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A new dynamic cardiac phantom for emission tomography

Session Poster session III

Speaker Alexander Krakovich

Event : ICNC, Nuclear Cardiology & Cardiac CT 2019

  • Topic : imaging
  • Sub-topic : Single Photon Emission Computed Tomography (SPECT)
  • Session type : Poster Session

Authors : A Krakovich (Tel Aviv,IL), U Zaretsky (Tel Aviv,IL), A Naimushin (Ramat Gan,IL), E Rozen (Ramat Gan,IL), I Moalem (Ramat Gan,IL), M Scheinowitz (Tel Aviv,IL), R Goldkorn (Ramat Gan,IL)

A Krakovich1 , U Zaretsky1 , A Naimushin2 , E Rozen2 , I Moalem2 , M Scheinowitz1 , R Goldkorn2 , 1Tel Aviv University, Biomedical Engineering - Tel Aviv - Israel , 2Sheba Medical Center - Ramat Gan - Israel ,

Single Photon Emission Computed Tomography (SPECT)

Introduction: In recent years, with the advance of non-invasive myocardial blood flow (MBF) measurement capability in dynamic SPECT and PET systems, significant effort has been devoted to validation of the new capability in both phantom and clinical studies. Unfortunately, the phantoms used in the validation process lack some of the essential features of an actual heart (e.g., constant radionuclide concentration or rigid walls with no cardiac beating). Therefore, we have developed a novel cardiac phantom that is able to mimic physiological radionuclide variation in the left ventricle cavity and in the myocardium that generates time-activity curves (TACs) similar to those observed in human patients (which are used for the computation of MBF), while performing beating-like motion. A brief description of the phantom design and experimental results of the phantom with a commercial dynamic SPECT system will be presented.

Methods: Since dynamic SPECT computes the MBF from TACs, it was envisioned that the phantom must mimic physiological TACs. In this case, radionuclide temporal behavior in both the left ventricle cavity (LV) and in the myocardium regions of the phantom should allow rapid increase and decrease of radiotracer concentration in the left ventricle cavity and monotonic increase of radiotracer concentration in the myocardium region. To achieve these goals, the newly designed phantom consists of the following components: (1) Two nested flexible silicon membranes – the internal volume representing the LV and the intermediate volume between both membranes representing the myocardium region surrounding the LV. (2) The dimensions of the membranes resemble the endocardium and epicardium of an actual human heart. (3) Multiple ports for both regions for injection and flushing of radiotracer and saline/water. (4) A large diameter port representing the aorta connected to the base of the LV region, allowing for significant stroke volume at each "cardiac beating" using a pulsatile pump.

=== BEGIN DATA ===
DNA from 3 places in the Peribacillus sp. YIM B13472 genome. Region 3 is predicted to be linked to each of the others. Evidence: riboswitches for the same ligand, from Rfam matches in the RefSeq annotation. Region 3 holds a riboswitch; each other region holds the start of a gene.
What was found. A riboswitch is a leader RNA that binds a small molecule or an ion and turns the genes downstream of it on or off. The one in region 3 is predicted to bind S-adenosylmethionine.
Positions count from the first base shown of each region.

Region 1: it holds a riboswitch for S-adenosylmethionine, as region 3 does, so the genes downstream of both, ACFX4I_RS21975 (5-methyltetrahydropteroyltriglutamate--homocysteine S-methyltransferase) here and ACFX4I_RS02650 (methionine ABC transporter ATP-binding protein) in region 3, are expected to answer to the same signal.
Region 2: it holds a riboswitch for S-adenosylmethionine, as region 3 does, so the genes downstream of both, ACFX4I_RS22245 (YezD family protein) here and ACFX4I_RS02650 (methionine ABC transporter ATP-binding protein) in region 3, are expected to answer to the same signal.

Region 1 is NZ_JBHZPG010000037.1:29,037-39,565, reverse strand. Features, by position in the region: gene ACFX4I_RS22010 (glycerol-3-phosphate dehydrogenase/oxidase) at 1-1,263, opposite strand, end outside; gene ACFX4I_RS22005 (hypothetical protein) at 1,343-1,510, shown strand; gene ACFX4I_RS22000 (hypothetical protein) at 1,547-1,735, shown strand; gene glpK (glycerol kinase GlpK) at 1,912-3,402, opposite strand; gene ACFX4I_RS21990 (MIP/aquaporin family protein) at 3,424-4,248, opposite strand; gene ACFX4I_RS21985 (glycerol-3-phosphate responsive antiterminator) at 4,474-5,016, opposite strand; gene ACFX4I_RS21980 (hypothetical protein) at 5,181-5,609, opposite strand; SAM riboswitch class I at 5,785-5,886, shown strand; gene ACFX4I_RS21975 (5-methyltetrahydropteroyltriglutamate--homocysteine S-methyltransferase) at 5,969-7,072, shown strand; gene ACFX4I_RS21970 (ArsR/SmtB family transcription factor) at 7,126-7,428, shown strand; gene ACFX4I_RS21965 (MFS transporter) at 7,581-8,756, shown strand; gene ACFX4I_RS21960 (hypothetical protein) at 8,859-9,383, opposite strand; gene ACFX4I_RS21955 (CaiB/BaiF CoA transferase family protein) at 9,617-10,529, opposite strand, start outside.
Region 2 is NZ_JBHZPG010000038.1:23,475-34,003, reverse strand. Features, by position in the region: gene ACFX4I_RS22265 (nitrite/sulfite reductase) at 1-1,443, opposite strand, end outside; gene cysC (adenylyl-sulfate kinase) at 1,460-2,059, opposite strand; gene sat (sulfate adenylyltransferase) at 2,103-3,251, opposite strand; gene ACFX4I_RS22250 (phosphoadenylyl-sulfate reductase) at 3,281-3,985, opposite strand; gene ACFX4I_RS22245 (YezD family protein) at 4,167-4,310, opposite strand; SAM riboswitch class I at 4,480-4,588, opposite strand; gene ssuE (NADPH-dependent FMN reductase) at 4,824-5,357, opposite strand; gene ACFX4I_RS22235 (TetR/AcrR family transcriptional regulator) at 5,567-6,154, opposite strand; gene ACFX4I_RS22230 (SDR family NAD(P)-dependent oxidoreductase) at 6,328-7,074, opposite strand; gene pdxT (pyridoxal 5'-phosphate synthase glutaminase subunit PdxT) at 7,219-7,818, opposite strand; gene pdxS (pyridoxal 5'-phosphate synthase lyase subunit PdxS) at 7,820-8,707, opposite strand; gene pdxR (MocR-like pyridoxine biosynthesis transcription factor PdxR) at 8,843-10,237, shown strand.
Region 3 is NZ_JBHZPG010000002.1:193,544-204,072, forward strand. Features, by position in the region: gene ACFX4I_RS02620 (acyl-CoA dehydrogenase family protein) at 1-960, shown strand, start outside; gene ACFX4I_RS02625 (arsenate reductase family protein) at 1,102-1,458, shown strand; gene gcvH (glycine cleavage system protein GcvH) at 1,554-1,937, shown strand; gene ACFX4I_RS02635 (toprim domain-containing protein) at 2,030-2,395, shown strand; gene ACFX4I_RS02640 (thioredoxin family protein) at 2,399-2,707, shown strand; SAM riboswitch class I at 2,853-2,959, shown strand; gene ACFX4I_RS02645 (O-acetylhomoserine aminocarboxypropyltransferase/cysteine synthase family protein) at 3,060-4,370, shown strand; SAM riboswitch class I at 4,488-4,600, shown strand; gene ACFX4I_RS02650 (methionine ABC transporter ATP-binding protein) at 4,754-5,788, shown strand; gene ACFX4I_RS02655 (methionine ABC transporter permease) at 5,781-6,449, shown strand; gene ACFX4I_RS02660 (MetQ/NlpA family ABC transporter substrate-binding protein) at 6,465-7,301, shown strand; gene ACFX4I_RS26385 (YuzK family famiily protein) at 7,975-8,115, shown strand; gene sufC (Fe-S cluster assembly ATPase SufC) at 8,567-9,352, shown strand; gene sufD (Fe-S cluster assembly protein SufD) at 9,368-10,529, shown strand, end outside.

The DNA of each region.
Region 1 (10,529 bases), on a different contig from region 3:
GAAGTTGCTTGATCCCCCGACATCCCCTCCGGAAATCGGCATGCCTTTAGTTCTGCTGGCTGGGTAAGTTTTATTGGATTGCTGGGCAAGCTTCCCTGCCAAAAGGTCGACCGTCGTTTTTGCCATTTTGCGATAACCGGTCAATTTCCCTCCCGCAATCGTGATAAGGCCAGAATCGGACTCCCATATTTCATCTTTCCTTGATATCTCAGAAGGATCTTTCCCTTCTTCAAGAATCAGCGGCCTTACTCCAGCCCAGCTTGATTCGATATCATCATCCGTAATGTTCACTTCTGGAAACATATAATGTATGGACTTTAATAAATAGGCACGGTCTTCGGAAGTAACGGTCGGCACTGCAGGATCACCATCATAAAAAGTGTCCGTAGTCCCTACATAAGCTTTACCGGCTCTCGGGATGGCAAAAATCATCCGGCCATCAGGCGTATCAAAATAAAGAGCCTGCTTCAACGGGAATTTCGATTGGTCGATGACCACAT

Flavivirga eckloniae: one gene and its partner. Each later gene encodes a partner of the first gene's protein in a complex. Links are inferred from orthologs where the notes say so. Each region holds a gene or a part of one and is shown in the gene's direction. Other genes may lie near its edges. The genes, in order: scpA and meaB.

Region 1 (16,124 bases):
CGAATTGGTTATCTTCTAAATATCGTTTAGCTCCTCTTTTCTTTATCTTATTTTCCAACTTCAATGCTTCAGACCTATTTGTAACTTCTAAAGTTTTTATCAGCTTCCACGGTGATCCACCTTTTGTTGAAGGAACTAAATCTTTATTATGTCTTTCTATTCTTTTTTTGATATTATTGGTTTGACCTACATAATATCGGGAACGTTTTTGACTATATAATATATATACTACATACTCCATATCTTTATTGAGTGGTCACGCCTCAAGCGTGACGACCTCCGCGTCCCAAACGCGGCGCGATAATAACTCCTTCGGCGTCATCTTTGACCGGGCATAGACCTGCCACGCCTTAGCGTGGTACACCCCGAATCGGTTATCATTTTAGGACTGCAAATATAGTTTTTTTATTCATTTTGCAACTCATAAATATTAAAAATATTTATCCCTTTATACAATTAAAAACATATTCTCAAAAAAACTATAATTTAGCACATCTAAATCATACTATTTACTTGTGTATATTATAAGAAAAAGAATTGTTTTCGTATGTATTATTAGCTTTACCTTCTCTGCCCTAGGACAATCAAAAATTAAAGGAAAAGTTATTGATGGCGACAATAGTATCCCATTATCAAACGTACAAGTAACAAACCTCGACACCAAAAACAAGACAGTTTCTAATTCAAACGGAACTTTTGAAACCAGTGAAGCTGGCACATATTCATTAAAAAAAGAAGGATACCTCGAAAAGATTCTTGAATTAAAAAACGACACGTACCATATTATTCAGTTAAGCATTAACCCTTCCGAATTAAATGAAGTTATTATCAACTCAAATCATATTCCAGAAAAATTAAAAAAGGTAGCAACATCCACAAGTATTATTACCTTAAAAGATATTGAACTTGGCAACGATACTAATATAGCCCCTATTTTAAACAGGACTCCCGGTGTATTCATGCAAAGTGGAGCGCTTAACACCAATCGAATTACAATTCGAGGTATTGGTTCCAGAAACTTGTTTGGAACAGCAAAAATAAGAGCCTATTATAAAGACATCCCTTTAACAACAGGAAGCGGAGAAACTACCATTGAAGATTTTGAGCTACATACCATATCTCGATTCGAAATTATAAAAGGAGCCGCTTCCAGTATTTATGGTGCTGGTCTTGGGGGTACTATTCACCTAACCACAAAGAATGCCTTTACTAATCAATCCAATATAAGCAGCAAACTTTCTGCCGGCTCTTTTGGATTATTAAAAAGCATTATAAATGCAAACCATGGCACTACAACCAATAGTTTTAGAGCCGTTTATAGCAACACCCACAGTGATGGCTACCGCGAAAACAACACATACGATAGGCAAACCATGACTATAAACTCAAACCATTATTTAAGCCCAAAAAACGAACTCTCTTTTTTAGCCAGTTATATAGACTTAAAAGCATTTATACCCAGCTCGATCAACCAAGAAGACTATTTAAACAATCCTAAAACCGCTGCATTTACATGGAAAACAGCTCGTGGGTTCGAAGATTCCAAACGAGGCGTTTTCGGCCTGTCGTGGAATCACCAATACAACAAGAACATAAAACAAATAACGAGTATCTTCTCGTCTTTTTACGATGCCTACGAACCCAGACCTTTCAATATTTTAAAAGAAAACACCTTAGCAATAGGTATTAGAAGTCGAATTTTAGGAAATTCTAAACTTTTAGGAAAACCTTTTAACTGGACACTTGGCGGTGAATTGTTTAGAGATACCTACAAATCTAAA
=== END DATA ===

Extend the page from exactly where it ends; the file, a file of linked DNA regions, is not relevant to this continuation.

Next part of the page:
Results: Temporal variation of radiotracer concentration in both of the phantom's volumes was obtained by electronically-controlled syringe injectors, typically injecting 0.1-0.5 mCi of 99mTc-SESTAMIBI directly into the phantom. The injection profiles were designed to resemble the TACs observed in human patients: A high-concentration activity bolus arriving into the LV and rapidly dropping after leaving the heart through the aorta, followed by monotonic increase of the tracer concentration until it reaches its final state. A comparison between dynamic SPECT measurements of the phantom and a human patient is shown in the attached figure.

Conclusions: A newly developed cardiac phantom for dynamic SPECT/PET measurements was presented. The phantom is able generate reproducible, reliable results to investigate key parameters of dynamic SPECT/PET systems, namely, the accuracy and reproducibility of TACs and their propagated effect on the computed MBF.

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